Redux: Thunder, They Told Her



Every week, the editors of The Paris Review lift the paywall on a selection of interviews, stories, poems, and more from the magazine’s archive. You can have these unlocked pieces delivered straight to your inbox every Sunday by signing up for the Redux newsletter.

Kazuo Ishiguro.

This week at The Paris Review, we’re thinking about summer storms, rain, thunder, lightning, and everything watery. Read on for Kazuo Ishiguro’s Art of Fiction interview, Larry Woiwode’s short story “Summer Storms,” and Denise Levertov’s poem “Sound of the Axe.”

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Kazuo Ishiguro, The Art of Fiction No. 196
Issue no. 184 (Spring 2008)


Why did your family move to England?


Initially it was only going to be a short trip. My father was an oceanographer, and the head of the British National Institute of Oceanography invited him over to pursue an invention of his, to do with storm-surge movements. I never quite discovered what it was. The National Institute of Oceanography was set up during the cold war, and there was an air of secrecy about it. My father went to this place in the middle of the woods. I only went to visit it once.



Summer Storms
By Larry Woiwode
Issue no. 114 (Spring 1990)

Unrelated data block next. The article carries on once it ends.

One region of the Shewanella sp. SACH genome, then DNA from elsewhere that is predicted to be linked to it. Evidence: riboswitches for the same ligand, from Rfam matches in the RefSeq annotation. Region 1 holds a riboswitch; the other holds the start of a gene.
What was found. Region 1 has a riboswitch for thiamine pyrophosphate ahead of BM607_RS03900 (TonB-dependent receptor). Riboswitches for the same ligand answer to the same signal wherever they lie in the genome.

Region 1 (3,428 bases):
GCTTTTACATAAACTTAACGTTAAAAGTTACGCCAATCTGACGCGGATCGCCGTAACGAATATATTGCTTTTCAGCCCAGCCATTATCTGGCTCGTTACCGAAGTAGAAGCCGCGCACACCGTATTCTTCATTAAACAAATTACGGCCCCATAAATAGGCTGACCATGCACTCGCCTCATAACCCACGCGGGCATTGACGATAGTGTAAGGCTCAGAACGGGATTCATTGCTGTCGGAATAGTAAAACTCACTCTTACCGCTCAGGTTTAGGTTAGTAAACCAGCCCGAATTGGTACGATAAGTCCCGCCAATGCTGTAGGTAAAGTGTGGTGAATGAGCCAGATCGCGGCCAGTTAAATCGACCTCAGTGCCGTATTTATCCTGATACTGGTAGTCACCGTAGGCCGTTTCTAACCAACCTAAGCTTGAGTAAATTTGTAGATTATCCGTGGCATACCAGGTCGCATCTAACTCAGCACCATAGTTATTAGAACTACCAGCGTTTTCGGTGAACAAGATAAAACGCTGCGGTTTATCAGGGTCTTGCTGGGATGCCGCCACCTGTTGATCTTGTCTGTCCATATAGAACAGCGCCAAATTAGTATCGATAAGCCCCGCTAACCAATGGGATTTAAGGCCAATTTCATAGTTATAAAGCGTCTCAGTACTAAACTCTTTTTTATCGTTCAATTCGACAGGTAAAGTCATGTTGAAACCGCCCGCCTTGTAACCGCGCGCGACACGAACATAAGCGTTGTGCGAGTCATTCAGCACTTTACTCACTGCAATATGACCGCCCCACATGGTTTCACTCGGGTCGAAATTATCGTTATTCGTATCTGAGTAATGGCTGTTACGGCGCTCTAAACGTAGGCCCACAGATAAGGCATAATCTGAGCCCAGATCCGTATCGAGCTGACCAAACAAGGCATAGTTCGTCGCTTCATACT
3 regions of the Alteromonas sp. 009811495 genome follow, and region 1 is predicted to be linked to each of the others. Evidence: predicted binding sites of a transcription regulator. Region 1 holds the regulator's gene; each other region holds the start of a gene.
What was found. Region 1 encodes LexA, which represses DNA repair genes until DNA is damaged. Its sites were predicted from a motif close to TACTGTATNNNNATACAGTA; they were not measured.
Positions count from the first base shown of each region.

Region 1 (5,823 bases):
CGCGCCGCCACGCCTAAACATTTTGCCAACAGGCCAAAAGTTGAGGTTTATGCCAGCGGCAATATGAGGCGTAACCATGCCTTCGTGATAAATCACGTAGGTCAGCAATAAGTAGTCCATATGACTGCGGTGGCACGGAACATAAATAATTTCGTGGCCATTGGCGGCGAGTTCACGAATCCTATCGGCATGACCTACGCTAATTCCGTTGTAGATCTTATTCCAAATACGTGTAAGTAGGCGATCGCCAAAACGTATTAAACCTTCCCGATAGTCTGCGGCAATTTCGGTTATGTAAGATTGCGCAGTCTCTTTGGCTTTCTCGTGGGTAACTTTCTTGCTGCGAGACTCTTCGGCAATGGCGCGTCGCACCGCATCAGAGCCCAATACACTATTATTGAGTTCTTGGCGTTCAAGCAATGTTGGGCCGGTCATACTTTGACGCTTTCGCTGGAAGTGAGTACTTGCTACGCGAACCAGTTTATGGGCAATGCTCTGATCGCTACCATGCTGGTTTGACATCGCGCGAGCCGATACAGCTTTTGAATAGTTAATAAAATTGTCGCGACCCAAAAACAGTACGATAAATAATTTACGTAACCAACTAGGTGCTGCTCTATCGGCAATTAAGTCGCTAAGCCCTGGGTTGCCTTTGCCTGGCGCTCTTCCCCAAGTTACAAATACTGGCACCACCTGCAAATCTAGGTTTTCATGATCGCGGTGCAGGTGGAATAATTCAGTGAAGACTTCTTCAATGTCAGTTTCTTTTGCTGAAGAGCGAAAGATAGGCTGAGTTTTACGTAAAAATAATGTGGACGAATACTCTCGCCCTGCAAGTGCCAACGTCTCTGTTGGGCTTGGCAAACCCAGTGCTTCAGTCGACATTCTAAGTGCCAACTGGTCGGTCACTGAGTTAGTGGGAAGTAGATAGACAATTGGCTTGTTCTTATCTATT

What is so pernicious about summer storms is the resistance in our nature to admit them. We acknowledge the possibility of storms in the spring, yes, when rain on the roof can assume the sound of a waterfall; or in the winter, with a howling wind accompanying drifting snow; or even in the fall, when heavy bodied rain tears off the last of the leaves and pastes them over spearing stubble. But summer is the season we’re to be let off, to be free of this, as we expect, after the ingrained conditioning of years in school, to be freed from all our onerous chores. So summer storms set us outside our expectations, and often isolate us physically, since we don’t take the precautions we do during other seasons; we expect to bask in stillness, taking summer off as recklessly as—well, that storm on its way.



Sound of the Axe
By Denise Levertov
Issue no. 79 (Spring 1981)

Once a woman went into the woods.
The birds were silent. Why? she said.
Thunder, they told her,
thunder is coming.
She walked on, and the trees were dark
and rustled their leaves. Why? she said.
The great storm, they told her,
the great storm is coming …

(And if you’d like, you can listen to this poem be read aloud on Season One of The Paris Review Podcast.)


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